d. F.W. Murnau / USA / 95 mins.
I've heard people say they can't see the magic in Citizen Kane because Orson Welles's aesthetic innovations have become so commonplace in movies today. As much I fervently disagree with that statement (full disclosure: I used to say it before I sat down and revisited Kane as a free-thinking adult), I don't think the same can be said for F.W. Murnau's Sunrise. Murnau's film was a technical breakthrough in its own time, on par with the work in Kane but still somehow different. Put simply, it's quite unlike any other film I've ever seen.
If you only had time in your life for one silent drama (a preposterous notion, indeed; why don't more people make time for silent films?), I think you'd probably have to go with Sunrise (often referred to by its full title, Sunrise: A Song of Two Humans). It holds up remarkably well under 80-plus years of imitators, and watching it again it's impossible not to awe at the totality of Murnau's expressionist vision – the shadow-soaked atmosphere, the poetic art direction, the zero-gravity camera work in an age when film cameras weighed as much as men.
The plot is as follows: A man and a woman (never named, but amiably acted by George O'Brien and Janet Gaynor) live in the country, where the man is having an affair with a "Woman from the City" (actual casting credit there). The city-woman wants the wife killed, and the man and his wife venture toward the city via boat, where he is expected to throw his wife overboard, and yet...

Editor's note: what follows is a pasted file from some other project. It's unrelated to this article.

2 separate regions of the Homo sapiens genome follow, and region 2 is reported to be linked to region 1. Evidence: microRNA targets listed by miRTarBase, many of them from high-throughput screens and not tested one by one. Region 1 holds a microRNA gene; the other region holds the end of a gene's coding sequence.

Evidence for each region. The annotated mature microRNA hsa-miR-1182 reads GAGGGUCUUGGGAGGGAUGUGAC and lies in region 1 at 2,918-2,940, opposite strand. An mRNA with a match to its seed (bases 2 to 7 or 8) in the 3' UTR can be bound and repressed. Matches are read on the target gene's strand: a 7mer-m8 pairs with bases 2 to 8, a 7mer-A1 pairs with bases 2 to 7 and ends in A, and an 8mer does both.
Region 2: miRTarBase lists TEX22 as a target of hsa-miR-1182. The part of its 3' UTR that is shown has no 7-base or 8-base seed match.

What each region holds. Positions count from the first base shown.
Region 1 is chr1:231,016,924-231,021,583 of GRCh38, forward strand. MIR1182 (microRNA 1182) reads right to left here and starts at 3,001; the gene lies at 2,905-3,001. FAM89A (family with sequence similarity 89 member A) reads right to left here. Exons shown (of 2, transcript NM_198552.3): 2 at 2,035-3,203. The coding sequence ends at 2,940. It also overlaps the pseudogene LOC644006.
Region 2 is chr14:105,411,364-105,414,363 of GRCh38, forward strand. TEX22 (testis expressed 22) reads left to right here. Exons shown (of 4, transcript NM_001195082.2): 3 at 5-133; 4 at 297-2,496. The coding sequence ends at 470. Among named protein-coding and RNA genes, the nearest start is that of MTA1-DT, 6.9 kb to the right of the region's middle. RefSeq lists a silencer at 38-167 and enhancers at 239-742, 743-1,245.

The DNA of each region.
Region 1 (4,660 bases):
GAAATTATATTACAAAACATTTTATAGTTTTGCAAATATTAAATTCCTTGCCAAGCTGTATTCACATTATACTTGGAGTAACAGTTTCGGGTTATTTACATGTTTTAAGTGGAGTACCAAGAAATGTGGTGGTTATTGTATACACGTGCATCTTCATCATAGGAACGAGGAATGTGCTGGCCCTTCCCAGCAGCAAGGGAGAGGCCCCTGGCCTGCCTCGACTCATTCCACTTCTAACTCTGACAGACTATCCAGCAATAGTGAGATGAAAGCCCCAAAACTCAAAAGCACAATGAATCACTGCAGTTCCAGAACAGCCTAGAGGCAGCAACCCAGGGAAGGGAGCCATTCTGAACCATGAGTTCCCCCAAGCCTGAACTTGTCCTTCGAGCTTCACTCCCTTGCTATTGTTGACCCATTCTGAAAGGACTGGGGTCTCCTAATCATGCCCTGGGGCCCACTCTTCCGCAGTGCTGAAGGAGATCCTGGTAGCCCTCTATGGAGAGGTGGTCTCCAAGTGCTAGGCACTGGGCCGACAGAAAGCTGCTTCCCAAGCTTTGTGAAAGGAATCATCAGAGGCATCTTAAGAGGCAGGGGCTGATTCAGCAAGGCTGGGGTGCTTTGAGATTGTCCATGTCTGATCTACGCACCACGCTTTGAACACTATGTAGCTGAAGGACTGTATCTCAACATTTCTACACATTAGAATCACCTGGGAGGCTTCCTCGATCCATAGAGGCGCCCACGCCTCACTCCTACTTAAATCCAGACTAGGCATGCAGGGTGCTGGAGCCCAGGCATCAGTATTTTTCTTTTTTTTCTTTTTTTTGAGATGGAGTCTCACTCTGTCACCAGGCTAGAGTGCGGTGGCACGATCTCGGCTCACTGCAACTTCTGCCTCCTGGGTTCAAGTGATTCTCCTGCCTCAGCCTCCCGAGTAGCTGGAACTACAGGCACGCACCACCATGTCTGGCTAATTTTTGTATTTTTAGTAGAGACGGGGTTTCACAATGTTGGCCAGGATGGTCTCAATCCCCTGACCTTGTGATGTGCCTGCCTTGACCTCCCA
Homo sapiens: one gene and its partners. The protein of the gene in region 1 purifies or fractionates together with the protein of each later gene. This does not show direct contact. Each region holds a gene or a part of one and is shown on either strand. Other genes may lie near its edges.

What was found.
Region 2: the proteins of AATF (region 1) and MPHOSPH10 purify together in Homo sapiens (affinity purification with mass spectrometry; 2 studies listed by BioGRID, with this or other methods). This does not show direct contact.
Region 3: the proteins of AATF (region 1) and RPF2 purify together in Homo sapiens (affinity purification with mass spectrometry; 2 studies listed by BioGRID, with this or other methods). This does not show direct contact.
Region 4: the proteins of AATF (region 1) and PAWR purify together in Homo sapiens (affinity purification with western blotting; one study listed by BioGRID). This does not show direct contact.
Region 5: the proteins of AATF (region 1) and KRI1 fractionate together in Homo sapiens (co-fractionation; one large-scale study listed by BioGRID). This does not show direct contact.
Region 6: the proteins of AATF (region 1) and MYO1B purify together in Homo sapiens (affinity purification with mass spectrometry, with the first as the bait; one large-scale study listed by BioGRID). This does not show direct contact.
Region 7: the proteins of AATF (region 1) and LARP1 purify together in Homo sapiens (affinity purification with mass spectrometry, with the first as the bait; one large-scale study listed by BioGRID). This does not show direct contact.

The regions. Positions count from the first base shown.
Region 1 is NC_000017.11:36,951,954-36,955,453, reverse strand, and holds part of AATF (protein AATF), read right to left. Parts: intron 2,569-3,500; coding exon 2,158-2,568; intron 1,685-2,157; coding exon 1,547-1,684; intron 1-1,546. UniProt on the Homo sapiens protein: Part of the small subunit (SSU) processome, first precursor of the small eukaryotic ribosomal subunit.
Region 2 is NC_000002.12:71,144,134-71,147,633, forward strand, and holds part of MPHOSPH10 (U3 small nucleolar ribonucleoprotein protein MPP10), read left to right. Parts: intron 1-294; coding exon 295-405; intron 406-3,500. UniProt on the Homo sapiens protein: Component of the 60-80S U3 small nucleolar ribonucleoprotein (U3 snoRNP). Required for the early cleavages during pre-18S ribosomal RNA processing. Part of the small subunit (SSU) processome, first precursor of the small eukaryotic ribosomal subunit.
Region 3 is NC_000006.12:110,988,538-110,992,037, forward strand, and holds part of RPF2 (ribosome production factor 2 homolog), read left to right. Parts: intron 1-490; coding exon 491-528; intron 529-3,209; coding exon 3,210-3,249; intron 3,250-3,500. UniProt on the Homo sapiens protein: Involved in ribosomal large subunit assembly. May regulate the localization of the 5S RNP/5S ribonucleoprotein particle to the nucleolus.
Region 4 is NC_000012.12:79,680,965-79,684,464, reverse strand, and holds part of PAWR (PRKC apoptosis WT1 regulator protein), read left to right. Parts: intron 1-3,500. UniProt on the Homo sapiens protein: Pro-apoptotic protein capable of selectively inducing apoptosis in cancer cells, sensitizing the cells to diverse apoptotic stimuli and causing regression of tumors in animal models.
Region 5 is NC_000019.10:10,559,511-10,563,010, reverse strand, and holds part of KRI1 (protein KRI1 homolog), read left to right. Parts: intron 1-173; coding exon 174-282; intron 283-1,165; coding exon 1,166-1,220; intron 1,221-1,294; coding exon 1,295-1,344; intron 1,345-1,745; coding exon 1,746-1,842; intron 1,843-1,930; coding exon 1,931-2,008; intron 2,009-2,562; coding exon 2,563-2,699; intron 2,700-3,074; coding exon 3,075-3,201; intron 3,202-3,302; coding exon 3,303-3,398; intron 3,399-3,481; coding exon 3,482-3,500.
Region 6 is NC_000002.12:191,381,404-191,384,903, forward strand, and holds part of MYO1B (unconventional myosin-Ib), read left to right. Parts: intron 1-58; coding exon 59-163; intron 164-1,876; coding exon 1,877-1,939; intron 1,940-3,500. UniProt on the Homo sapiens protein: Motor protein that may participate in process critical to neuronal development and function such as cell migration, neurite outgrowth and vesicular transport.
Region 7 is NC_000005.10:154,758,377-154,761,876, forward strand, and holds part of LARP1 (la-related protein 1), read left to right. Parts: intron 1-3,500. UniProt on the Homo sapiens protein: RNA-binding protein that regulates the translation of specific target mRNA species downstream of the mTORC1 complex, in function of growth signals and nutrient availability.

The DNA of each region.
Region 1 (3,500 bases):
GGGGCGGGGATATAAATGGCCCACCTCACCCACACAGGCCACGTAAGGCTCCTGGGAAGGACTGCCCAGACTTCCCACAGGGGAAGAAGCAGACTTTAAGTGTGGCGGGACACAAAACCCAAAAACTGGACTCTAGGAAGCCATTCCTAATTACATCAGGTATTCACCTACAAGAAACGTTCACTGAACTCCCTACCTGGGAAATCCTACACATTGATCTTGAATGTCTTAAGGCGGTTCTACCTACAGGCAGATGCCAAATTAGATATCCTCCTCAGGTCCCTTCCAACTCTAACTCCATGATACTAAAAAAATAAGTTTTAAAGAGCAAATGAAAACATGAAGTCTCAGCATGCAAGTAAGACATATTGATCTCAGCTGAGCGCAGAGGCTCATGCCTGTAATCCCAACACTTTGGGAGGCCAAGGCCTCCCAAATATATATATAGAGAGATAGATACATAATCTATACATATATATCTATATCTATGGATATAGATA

Well, you'll just have to see it. At first the story seems a little too simplistic, and it's often where the detractors of Sunrise sink their fangs; there aren't many title cards because the film is so straightforward. But how then do we understand it as clearly as we do? The answer, of course, is that the actual storytelling device in any silent drama is neither the acting nor the title cards but rather the camera. (The silent comedies, like those of Buster Keaton and Charlie Chaplin, depend more heavily on the characters.) Charles Rosher and Karl Struss shared an Academy Award for their cinematography, which is among the best of the silent period. Gaynor took home the film's third Oscar, for Best Actress.
Murnau's ability to weave emotion with technical wizardry is undeniably powerful and still amazing. A lesser director could have produced the material with the depth of a wading pool; Murnau's film is infused with his masterly touch and its emotional range exists somewhere out in the depths under a diving board. (It lost the best production category at the 1927-1928 Oscars to William Wellman's war melodrama Wings, and instead took home a well-deserved award for unique and artistic vision. History has fallen on the side of Sunrise, however; in 2002 it turned up on the esteemed Sight & Sound poll of the ten greatest films.)
Murnau's German expressionist work back in Europe – where the technical aspects of filmmaking influenced the look, feel, and tone of a movie – made him one of the great directors of the early twentieth century (and some, I'm sure, would say of the entire century). In Germany he steered such classics as Nosferatu (1922), The Last Laugh (1924), and Faust (1926). He was invited to Hollywood by William Fox to make an expressionist film, which turned out to be Sunrise. His next two films were made with sound and flopped, and he died in a car accident less than five years after the release of Sunrise, missing the premiere of his final film, Tabu (1931). Sunrise remains Murnau's greatest film and is among the best out there.
05 August 2008
d. F.W. Murnau / USA / 95 mins.